Imamoglu’s alleged insult could bar him from Istanbul mayoralty – Erdogan

Turkish President Recep Tayyip Erdogan stated that the opposition candidate for Istanbul mayoralty will be barred from taking office if found guilty of insulting a provincial governor, Reuters reported on Wednesday.

Earlier this month, main opposition Republican People’s Party’s (CHP) mayoral candidate, Ekrem Imamoglu, got into a row with officials at Ordu airport after being refused entry into the VIP lounge, Turkish media reported.

Supporters of the ruling Justice and Development Party (AKP) claimed that Imamoglu called Seddar Yavuz, the governor of Black Sea province of Ordu, a “dog” during a heated exchange with airport officials. Imamoglu has denied the allegations, claiming that he used another word that sounded similar.

Erdogan vowed that Imamoglu will face the consequences of allegedly insulting Yavuz, and stated on a radio show on Wednesday that Yavuz is taking the matter to court.

“I cannot know right now what decision the judiciary will make. But the decision by the judiciary could block (Imamoglu’s) path in this (election),” Erdogan said.

CHP leader Kemal Kilicdaroglu commented on the issue on Wednesday, saying, “This is a plot [against Imamoglu] to pull the arguments on this issue to another level. He [Yavuz] is not the governor of the state, but rather of the ruling party, and that is how this should be seen.”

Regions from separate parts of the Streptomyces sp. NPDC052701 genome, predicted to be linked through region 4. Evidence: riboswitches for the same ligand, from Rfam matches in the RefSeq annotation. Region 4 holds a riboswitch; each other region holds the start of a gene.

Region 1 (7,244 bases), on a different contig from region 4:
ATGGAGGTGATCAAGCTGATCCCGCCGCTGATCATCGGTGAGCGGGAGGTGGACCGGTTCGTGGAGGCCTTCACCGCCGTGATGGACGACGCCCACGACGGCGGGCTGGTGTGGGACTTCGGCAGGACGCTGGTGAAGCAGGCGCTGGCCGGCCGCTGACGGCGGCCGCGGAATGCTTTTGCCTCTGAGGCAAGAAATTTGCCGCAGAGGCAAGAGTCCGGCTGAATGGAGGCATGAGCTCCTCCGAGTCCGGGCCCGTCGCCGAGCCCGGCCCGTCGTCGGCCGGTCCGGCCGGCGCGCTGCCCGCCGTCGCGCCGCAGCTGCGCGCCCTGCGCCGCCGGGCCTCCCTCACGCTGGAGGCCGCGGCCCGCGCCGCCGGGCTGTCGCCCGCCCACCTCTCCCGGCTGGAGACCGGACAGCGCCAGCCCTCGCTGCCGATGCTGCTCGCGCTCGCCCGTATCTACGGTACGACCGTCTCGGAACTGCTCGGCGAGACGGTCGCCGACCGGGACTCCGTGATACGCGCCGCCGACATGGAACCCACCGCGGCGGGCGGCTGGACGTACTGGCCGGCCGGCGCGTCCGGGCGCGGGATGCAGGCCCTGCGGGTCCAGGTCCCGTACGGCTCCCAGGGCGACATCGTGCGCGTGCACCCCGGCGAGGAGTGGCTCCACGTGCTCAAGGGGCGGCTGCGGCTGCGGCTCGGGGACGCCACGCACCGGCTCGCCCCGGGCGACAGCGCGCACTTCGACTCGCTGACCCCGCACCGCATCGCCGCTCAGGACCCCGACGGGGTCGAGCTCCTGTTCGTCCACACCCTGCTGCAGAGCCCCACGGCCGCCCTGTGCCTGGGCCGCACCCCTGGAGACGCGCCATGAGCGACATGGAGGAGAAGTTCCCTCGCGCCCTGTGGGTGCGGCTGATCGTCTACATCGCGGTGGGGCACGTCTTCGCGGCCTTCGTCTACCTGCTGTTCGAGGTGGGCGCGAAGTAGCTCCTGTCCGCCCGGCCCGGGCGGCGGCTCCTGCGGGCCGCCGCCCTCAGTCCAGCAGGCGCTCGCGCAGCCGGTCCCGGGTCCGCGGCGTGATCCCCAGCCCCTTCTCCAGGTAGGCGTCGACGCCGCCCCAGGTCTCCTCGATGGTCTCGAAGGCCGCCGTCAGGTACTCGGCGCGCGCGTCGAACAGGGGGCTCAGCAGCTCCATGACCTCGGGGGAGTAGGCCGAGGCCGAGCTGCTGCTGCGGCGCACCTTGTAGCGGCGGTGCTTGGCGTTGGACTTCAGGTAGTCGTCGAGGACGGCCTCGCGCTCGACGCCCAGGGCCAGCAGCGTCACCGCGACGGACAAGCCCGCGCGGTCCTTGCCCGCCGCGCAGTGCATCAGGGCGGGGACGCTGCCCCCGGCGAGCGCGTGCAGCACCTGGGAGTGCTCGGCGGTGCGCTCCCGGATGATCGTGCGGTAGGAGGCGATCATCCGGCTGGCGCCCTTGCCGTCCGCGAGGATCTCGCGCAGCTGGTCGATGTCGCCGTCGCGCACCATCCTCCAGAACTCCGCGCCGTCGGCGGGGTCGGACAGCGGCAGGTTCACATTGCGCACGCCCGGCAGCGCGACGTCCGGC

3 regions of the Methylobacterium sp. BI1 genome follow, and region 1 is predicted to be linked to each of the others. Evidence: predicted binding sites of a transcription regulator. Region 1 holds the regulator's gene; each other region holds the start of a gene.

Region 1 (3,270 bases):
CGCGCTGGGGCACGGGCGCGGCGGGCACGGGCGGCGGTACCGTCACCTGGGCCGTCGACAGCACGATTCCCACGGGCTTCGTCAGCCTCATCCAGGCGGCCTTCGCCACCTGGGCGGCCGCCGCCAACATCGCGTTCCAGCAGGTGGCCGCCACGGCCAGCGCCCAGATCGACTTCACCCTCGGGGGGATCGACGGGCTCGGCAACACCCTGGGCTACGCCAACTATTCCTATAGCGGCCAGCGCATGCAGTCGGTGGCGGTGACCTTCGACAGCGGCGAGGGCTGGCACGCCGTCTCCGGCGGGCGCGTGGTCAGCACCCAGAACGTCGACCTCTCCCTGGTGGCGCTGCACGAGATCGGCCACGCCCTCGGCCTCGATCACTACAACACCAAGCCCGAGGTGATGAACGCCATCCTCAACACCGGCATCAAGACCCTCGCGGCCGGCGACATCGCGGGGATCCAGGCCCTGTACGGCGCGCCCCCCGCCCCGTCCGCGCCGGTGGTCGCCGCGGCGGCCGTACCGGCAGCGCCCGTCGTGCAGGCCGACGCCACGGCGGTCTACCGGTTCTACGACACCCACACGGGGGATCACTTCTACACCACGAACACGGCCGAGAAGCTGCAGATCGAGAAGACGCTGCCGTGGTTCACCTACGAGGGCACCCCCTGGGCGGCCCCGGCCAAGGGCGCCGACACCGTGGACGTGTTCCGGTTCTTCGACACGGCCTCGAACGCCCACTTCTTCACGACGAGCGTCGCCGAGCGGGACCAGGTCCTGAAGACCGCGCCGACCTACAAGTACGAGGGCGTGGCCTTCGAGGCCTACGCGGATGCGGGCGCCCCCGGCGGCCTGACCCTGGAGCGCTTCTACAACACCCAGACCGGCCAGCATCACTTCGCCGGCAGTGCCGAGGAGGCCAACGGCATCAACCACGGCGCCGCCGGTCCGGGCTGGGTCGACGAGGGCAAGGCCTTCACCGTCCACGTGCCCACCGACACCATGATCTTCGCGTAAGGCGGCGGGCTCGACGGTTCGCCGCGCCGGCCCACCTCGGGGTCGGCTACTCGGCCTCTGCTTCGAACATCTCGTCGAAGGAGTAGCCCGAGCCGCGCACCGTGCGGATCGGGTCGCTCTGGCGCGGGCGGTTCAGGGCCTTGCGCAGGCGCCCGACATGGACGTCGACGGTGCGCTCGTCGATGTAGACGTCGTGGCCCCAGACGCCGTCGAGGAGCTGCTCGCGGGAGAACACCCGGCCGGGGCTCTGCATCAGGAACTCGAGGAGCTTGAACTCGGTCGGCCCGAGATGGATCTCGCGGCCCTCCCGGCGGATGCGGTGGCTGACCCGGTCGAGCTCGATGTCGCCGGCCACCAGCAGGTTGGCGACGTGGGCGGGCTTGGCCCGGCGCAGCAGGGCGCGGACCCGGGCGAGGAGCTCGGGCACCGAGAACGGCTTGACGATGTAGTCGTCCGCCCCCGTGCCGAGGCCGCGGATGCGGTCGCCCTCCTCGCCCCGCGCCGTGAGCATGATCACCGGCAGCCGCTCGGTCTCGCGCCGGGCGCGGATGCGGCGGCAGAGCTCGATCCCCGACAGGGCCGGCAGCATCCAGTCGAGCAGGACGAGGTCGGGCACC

Erdogan argued that Imamoglu will not serve as Istanbul mayor unless he apologizes for the alleged insult, but Kilicdaroglu counter-argued that Istanbul’s mayor will be elected by the people, not appointed by Erdogan.

Erdogan is intensifying pressure on Imamoglu just days before the June 23 rerun, after Imamoglu narrowly beat the AKP candidate, Binali Yildirim, in the March polls after receiving some 13,000 more votes than his rival, who is also Turkey’s former prime minister.

The CHP candidate’s victory was annulled after less than a month in office due to appeals submitted to the election commission by the ruling AKP, which cited allegations of voting irregularities, and the rerun was scheduled for June 23.

The ruling of Turkey’s Supreme Electoral Council (YSK) to rerun the mayoral
polls in Istanbul has drawn international ire and has been interpreted by critics
as a sign of the country’s gradually dismantling democracy.

The decision also unnerved financial markets and has thrown a spotlight on the AKP government’s management of Istanbul, Turkey’s largest city and commercial hub, during its 17 years in power.

Losing major cities, including Turkey’s business center – Istanbul – and the capital of Ankara, on March 31, was one of the worst setbacks for Erdogan and his AKP government since it came into power in 2002.

Erdogan blamed Imamoglu for cooperating with the movement of Fethullah Gulen, the US-based cleric accused by Ankara of orchestrating a failed coup attempt on July 15, 2016.

The Gulen movement is regarded as a terrorist organization by the Turkish government and some 33,000 actual and alleged members of the group have been imprisoned on terror charges.

Turkey’s opposition also accused the YSK of being a tool of the ruling party.

Pollster says opposition candidate Imamoglu leading in Istanbul by 9 percent

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